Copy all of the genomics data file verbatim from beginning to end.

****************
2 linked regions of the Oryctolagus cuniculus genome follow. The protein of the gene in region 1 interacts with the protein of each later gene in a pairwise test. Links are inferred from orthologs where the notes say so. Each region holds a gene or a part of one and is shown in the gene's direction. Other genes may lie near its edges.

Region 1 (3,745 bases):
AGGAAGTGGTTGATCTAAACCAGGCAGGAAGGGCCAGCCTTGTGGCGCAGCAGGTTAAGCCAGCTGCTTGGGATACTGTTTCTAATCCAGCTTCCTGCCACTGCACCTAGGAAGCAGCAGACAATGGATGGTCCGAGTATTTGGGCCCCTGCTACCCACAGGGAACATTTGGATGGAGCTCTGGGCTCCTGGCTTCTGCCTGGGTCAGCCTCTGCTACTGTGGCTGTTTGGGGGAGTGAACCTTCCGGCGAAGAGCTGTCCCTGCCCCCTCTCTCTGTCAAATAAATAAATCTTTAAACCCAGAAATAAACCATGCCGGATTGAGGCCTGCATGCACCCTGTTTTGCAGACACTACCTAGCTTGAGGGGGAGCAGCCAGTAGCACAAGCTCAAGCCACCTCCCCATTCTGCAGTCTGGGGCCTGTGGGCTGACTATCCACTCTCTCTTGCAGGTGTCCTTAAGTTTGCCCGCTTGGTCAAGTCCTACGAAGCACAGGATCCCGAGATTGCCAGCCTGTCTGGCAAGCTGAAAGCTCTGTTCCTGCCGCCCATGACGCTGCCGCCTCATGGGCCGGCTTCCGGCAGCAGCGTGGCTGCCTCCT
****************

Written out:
2 linked regions of the Oryctolagus cuniculus genome follow. The protein of the gene in region 1 interacts with the protein of each later gene in a pairwise test. Links are inferred from orthologs where the notes say so. Each region holds a gene or a part of one and is shown in the gene's direction. Other genes may lie near its edges.

Region 1 (3,745 bases):
AGGAAGTGGTTGATCTAAACCAGGCAGGAAGGGCCAGCCTTGTGGCGCAGCAGGTTAAGCCAGCTGCTTGGGATACTGTTTCTAATCCAGCTTCCTGCCACTGCACCTAGGAAGCAGCAGACAATGGATGGTCCGAGTATTTGGGCCCCTGCTACCCACAGGGAACATTTGGATGGAGCTCTGGGCTCCTGGCTTCTGCCTGGGTCAGCCTCTGCTACTGTGGCTGTTTGGGGGAGTGAACCTTCCGGCGAAGAGCTGTCCCTGCCCCCTCTCTCTGTCAAATAAATAAATCTTTAAACCCAGAAATAAACCATGCCGGATTGAGGCCTGCATGCACCCTGTTTTGCAGACACTACCTAGCTTGAGGGGGAGCAGCCAGTAGCACAAGCTCAAGCCACCTCCCCATTCTGCAGTCTGGGGCCTGTGGGCTGACTATCCACTCTCTCTTGCAGGTGTCCTTAAGTTTGCCCGCTTGGTCAAGTCCTACGAAGCACAGGATCCCGAGATTGCCAGCCTGTCTGGCAAGCTGAAAGCTCTGTTCCTGCCGCCCATGACGCTGCCGCCTCATGGGCCGGCTTCCGGCAGCAGCGTGGCTGCCTCCT